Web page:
Playing It Safe May Be the Biggest Risk of All

By: Dr Justin Coulson

A few weeks ago our whole family jumped into the car for an adventure. Some nearby National Parks were beckoning. We had a hike planned and everyone was along for the ride.

Driving to the Gold Coast hinterland takes around an hour, and by the time we arrived the kids were desperate to get out of the car, explore, hike, and swim. The Purling Brook Falls carpark was only half full when we parked and began the 2km trek to the bottom of the cliffs.

Hiking with 6 kids, aged 3-18, can be a challenge if the hike is anything beyond 200 metres. Fortunately, the mood was buoyant, and the shade provided by the tree canopy was cool. Within 20 minutes we had joyfully and easily strolled to the rockpool at the bottom of the falls, successfully steering the little ones away from the huge lizard they wanted to hold to the left of the path, and the frightening sheer drop they wanted to get closer to on the right of the path.

The water was brown. Unappealing. Dirty looking. (After all, the bottom of the pool was dirt.) The bottom was impossible to see.

“Dad, dad, dad. Can we swim? Can we get into our togs and swim?” The kids
pestered me for an answer. There was no way I was going in there, but they were keen. So why not?

I shrugged. “You bet.”

They dived in and laughed, splashed, and played. They tried to get as close to the cascading water as they could.

For all the visitors who laughed and watched and ‘tested’ the water, no one else went in. Some kids begged their parents, and received a dismissive “Hmmm, not today.”

My 3-year-old wanted to explore. She clambered carefully across the wet, slippery rocks towards another nearby rockpool. I followed her at a distance that allowed me to be near if she fell, but ensured I was far enough away to not be screamed at for encroaching on her risky manoeuvring. My heart was in my mouth as she scaled the slippery and almost impassable boulders. She slipped more than once. She overbalanced and almost fell a few times. The danger was real. And I had not brought the Band-Aids! But she did it. And it thrilled her.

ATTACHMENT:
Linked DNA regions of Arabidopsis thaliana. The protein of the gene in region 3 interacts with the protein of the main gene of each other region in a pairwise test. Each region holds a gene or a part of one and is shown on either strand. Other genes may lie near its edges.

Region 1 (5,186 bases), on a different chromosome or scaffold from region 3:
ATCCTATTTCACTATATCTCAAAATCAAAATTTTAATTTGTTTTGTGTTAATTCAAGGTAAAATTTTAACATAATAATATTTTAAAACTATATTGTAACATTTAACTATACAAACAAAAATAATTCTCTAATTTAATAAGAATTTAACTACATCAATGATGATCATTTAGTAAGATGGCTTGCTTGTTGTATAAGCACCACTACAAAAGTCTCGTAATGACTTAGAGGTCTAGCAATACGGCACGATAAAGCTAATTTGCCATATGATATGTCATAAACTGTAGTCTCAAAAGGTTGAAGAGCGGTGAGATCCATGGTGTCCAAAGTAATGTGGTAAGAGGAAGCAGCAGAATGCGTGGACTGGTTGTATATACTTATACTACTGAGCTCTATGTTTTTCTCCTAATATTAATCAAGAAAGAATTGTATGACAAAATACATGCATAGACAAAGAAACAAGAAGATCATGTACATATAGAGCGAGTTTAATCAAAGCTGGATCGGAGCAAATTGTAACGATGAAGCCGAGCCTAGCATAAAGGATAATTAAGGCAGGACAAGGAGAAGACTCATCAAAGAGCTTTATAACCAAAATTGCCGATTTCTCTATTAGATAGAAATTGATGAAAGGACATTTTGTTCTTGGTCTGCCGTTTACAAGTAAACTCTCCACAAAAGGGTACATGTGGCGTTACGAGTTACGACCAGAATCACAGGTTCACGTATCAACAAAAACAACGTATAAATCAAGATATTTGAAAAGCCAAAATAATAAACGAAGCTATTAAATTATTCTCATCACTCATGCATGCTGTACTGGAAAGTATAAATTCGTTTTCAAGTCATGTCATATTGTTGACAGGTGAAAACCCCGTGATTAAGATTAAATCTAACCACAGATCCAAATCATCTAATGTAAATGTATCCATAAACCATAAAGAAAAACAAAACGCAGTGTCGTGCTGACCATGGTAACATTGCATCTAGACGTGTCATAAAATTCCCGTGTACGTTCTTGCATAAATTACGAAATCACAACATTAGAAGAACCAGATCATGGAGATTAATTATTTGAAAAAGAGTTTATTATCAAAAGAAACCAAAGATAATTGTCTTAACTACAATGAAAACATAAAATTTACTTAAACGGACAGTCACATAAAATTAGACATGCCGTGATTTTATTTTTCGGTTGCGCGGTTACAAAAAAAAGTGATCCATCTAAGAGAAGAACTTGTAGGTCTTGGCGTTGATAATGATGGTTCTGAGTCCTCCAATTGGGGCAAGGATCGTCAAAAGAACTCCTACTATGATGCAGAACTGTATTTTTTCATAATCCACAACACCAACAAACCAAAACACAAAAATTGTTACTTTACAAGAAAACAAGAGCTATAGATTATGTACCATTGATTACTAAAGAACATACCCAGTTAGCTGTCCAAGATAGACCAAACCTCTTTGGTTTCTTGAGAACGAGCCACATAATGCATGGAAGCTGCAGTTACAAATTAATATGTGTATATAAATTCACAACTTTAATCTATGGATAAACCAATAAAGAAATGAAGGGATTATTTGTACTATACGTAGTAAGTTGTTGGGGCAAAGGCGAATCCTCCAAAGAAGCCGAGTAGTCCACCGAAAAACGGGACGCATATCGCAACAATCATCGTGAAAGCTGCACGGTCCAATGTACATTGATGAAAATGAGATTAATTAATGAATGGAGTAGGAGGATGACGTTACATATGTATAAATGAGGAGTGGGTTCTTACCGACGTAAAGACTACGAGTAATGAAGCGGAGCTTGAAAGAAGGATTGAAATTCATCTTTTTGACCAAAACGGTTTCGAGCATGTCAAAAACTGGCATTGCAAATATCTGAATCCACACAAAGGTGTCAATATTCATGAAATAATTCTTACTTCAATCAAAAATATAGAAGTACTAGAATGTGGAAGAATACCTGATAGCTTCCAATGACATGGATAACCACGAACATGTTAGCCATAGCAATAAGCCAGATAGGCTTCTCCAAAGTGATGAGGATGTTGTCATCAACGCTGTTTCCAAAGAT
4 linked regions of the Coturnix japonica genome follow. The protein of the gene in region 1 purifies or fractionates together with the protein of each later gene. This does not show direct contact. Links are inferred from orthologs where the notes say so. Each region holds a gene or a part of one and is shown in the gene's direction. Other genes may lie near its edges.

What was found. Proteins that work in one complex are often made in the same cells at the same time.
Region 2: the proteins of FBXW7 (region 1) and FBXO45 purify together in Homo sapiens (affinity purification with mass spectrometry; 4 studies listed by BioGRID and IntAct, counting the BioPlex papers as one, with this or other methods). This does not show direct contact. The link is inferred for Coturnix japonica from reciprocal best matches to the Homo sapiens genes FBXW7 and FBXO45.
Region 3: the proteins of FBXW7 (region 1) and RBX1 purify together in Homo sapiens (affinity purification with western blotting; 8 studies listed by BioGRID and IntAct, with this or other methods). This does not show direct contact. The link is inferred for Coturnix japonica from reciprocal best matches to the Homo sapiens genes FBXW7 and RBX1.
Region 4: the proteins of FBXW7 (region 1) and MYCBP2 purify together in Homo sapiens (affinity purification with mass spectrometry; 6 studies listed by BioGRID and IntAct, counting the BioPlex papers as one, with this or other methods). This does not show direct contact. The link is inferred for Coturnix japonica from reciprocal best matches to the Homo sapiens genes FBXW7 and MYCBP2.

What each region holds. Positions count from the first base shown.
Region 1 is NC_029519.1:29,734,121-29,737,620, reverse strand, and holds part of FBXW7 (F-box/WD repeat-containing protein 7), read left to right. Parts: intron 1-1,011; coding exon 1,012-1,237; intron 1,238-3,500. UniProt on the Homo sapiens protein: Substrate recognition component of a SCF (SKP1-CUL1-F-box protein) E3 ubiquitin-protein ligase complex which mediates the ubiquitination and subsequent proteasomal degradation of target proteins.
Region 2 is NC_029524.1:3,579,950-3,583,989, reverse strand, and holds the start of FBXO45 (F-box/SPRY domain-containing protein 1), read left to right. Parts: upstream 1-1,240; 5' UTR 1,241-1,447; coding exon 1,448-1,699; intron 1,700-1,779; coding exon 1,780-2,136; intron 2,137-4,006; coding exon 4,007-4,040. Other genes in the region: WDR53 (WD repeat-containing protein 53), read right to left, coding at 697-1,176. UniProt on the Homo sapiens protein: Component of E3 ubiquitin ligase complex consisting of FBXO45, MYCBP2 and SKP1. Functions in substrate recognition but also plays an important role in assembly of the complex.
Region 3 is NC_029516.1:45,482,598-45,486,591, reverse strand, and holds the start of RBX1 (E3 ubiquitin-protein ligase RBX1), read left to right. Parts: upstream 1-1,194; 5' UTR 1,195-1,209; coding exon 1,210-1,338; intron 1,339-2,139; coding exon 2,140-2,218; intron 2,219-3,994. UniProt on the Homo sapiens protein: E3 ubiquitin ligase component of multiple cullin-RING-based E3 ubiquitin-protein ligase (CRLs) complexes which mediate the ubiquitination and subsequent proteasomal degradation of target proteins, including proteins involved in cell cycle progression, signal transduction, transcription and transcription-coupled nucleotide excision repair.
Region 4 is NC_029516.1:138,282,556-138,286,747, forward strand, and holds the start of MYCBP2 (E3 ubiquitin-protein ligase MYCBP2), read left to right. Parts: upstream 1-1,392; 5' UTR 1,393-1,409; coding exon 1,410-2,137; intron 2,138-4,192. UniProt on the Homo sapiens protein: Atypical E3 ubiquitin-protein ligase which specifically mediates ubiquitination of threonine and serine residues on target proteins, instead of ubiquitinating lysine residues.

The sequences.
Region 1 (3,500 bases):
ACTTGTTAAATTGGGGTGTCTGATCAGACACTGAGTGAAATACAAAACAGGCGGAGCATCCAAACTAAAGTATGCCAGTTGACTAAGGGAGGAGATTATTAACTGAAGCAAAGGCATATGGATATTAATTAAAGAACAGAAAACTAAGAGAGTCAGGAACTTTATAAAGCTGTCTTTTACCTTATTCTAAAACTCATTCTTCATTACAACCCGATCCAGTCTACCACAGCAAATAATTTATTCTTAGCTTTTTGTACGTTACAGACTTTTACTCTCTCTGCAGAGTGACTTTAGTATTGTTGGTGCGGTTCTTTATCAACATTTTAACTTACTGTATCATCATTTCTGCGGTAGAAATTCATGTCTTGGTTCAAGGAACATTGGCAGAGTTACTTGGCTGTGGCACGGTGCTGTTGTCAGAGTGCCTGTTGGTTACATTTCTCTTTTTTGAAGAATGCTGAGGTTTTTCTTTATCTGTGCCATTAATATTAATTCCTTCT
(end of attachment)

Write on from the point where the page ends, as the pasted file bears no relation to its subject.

Risky play for children is disappearing. Our sanitised, “keep them safe at all costs” approach to outdoor play (particularly for girls, but increasingly for boys) is affecting our children’s natural desire for exploration, and impacting their ability to manage risk and all that goes with it (including anxiety).

Roald Dahl said that “the more risks you allow your children to make, the better they learn to look after themselves.”

When we visit the playground, I want my kids on the flying fox going as fast as they dare. The speed is risky – and exhilarating. Now and then they crash into someone – or get crashed into. Once, one of my daughters flipped upside down and crashed to the ground when she hit the end of the ride. In most cases falls bring tears. The will be hurt. But now they’re more careful when they ride the flying fox.

I celebrate my toddlers’ efforts to go the wrong way up the slide! It teaches them about conflict resolution. It teaches them about physics, body awareness, and risk. They learn about turn-taking – and the impact of gravity on weight (back to physics again).

There are countless more examples: letting kids walk or ride to school, a friend’s home, or the shops; encouraging them to use a knife to prepare a meal; letting them climb that tree or walk along the top of that wall; saying ‘yes’ when they want to ride a skateboard or scooter on the ramp at the park.

I’m not arguing that we should encourage foolish risks like getting too close to the edge of the cliff. Limits are still important. There is such a thing as unacceptable risk. And we all have a threshold for what is unacceptable. But perhaps we could reduce our cautious reactions and say yes to risky play more often.

Studies tell us that kids who take risks learn about safety better than kids who don’t. They typically get stronger (physically) and improve their coordination when they do risky things regularly. They perceive hazards and dangers better, understand speed – and yes, physics – more capably.

Importantly, children who are encouraged to take risks become more emotionally competent. They learn to regulate their emotions – particularly anxiety – and deal with that little bit of stress that comes with doing things we might think are scary or dangerous.

With the school holidays just around the corner, your children are going to be begging to do risky things. They will want to go fast. They’ll ask if they can go far. They’ll want to climb, wrestle, or do something that puts our heart into our mouths.

In most instances, let them go for it. They’ll learn. They’ll be confident. And almost all of the time, they’ll be fine.

Playing it safe may be the biggest risk of all.

Article supplied with thanks to Happy Families.

About the Author: A sought after public speaker and author, and former radio broadcaster, Justin has a psychology degree from the University of Queensland and a PhD in psychology from the University of Wollongong.